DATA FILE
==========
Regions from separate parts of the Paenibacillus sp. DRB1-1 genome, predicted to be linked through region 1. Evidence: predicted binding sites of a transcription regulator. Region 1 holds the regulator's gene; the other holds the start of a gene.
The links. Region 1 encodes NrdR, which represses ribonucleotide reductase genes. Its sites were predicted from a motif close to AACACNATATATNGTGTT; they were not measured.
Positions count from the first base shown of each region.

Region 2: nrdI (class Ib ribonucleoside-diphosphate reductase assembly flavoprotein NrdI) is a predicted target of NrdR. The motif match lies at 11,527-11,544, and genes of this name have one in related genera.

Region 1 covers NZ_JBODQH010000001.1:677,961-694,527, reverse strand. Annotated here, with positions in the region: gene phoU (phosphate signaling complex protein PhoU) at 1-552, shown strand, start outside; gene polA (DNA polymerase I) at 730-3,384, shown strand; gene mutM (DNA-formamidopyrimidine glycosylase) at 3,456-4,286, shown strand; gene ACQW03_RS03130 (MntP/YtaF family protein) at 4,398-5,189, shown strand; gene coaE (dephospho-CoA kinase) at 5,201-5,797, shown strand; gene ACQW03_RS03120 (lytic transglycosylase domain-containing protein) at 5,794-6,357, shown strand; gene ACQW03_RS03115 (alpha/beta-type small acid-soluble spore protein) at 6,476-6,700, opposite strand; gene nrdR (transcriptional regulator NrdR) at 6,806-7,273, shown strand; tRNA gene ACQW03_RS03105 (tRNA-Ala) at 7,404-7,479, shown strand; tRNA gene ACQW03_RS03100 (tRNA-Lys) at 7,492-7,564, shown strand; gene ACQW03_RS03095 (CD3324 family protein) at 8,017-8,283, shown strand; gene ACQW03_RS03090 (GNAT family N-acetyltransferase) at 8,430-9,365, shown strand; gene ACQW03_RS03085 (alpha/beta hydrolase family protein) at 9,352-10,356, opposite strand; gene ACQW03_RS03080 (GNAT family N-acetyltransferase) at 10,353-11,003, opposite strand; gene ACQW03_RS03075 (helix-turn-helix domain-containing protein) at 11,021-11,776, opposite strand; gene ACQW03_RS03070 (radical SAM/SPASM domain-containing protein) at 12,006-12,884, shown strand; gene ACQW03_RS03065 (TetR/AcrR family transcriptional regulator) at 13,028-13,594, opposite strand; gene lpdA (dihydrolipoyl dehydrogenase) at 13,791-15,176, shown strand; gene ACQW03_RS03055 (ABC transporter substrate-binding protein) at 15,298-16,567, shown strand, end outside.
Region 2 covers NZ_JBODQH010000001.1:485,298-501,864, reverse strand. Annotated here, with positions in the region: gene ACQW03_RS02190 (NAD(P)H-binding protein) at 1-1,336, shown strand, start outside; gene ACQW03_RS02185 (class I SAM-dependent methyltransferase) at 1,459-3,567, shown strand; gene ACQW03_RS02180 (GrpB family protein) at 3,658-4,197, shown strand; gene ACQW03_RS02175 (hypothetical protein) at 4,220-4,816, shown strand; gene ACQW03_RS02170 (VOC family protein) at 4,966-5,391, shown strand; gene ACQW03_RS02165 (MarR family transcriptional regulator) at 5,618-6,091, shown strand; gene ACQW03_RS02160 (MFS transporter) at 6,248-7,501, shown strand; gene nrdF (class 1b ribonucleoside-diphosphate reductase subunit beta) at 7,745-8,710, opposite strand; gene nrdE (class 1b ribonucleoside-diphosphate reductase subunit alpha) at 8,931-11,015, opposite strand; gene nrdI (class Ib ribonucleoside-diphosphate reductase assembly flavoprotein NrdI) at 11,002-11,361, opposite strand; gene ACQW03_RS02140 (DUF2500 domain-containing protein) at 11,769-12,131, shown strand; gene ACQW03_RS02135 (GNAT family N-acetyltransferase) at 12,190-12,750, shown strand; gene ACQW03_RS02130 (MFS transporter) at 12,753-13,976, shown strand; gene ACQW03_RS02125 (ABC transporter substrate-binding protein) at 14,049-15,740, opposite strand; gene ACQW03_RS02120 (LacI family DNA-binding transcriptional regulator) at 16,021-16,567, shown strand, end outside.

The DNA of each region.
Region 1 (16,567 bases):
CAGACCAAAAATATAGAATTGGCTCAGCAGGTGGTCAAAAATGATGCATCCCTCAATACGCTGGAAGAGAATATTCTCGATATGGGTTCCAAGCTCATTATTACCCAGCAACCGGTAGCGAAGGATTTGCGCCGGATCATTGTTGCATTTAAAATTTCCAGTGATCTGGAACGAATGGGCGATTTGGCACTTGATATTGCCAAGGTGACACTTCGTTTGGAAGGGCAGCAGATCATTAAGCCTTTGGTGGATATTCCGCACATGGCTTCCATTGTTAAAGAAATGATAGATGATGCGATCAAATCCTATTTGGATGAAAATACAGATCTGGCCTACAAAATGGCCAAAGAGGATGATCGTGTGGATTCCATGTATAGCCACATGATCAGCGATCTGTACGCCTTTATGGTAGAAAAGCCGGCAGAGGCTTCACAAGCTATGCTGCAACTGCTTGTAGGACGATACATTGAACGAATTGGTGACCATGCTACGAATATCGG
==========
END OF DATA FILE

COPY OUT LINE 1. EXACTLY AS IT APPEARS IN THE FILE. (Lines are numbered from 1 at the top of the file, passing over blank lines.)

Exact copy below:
Regions from separate parts of the Paenibacillus sp. DRB1-1 genome, predicted to be linked through region 1. Evidence: predicted binding sites of a transcription regulator. Region 1 holds the regulator's gene; the other holds the start of a gene.